Tagore had a song for every occasion. Perhaps one of his songs on greed could become the anthem for the once hallowed Visva Bharati, says Keya Sarkar.
Illustration: Uttam Ghosh/Rediff.com
It was about a decade ago that the powers that be at Tagore's Visva Bharati University in Santiniketan convinced the University Grants Commission that it needed to build a wall around the campus to save it from encroachments.
The UGC, which primarily grants funds to augment education at central universities such as Visva Bharati, probably saw the logic in what the authorities were saying and granted the required money and permissions.
So a 25 km-long wall was built around Visva Bharati's enormous campus at an alleged cost of Rs 19 crore.
Although many protests were held at the ugliness of six to eight feet walls instead of sturdy fencing, the university held protesters at bay saying this was the only option to save the campus.
Many entry and exit gates were built with the promise to turn the campus into a true gated community by manning them with security personnel.
All those who were intellectually aghast at the thought of this constriction for a place of education where Tagore had thought students would be in communion with nature, accepted it as a necessity of their times.
Once the wall was built and the pockets of building contractors had been lined, all anxiety of the university seemed to cease.
The wall was broken by encroachers at several places, with the university turning a blind eye.
No gate was ever shut and no security personnel ever appointed to man them.
I do not know the audit process in central universities and have no idea whether a reality check is ever carried out on activities with sanctioned funds.
Thankfully for the university and its contractors, the government changed and the United Progressive Alliance, which had sanctioned the funds, was no more in power.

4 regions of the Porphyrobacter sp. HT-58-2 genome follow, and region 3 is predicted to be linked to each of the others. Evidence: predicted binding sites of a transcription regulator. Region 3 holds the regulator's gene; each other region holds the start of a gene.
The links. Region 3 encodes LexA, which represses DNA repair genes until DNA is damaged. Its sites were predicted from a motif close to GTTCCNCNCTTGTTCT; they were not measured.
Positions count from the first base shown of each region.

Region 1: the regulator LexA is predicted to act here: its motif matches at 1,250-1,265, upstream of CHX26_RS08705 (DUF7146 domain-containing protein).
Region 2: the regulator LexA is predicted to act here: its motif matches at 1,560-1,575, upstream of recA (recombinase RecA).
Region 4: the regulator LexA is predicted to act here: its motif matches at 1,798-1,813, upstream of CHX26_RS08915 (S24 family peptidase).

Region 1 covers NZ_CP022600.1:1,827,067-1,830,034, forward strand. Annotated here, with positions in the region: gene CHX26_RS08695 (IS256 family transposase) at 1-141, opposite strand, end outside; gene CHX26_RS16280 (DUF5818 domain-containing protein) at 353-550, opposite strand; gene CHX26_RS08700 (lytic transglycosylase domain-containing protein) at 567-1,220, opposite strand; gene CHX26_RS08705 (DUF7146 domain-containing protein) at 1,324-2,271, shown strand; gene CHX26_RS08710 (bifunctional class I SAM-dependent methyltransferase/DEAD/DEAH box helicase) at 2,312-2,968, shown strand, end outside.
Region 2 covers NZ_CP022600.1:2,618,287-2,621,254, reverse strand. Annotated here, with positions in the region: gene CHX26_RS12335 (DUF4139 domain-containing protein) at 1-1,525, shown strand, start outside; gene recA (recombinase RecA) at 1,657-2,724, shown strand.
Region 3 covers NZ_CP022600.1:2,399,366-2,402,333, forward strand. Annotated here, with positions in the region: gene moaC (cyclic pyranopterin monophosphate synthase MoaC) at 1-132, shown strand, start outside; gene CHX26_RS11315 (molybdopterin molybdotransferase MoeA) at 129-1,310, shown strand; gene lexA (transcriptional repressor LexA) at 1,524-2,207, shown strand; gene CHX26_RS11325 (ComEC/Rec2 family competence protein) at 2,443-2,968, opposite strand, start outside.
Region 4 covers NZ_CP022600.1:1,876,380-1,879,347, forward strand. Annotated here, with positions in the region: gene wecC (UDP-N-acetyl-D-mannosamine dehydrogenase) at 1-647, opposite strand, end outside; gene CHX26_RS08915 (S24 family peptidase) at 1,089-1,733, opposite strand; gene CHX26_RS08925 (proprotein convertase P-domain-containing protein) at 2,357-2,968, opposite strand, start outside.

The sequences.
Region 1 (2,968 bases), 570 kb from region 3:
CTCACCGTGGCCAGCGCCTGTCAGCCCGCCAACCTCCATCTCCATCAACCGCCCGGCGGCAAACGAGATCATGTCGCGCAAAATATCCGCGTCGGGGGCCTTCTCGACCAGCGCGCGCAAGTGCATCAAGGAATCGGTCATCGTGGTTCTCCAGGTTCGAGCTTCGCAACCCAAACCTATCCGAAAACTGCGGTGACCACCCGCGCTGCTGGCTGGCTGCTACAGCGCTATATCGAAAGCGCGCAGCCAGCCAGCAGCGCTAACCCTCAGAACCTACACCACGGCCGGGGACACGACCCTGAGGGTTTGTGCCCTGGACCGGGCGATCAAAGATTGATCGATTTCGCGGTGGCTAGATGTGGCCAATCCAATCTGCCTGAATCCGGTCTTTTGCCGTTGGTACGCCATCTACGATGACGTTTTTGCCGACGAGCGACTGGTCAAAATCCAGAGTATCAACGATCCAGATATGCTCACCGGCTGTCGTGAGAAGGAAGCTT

Meanwhile, in another lucky break for the university authorities, about a year-and-a-half ago the vice-chancellor was sacked on grounds of moral turpitude.
Till date, that is, in about three years, no successor has been named and the university is being run by an acting vice-chancellor.
Understandably, no administrative decisions are being taken and the status quo is maintained.
All encroachers, who had designs on university land for carrying on various businesses, are setting up shacks with impunity.
All fields left vacant for students and residents are becoming playgrounds for people not only from neighbouring Bolpur but also for district-level tournaments from around the state.
Such a large-scale influx into the campus area by sundry lumpens not only endangers the safety of the students but also leaves the campus strewn with litter. Not pleasant for a university with no conservation services.
But the university authorities and their various administrative personnel have thick hides and feel no responsibility post building the wall.
What is more disturbing is that recent newspaper reports suggest that the university has found another creative way to line pockets of friends and co-conspirators.
Instead of focusing on the quality of education and the infrastructure to support it, the university apparently now wishes to engage with the tourism ministry to find and help run homestays for tourists.
Apart from the fact that the 'lodges' and homestays, which already exist, aren't bursting at their seams and are in fact complaining about the lack of business, this surely cannot be an area to engage in for any university.
But there is some salubrious talk of funds to renovate potential homestays! More contractors!
Tagore had a song for every occasion. I unfortunately am not well-versed in his literature enough to know his songs on greed. Probably one of them could now become the anthem for this once hallowed university.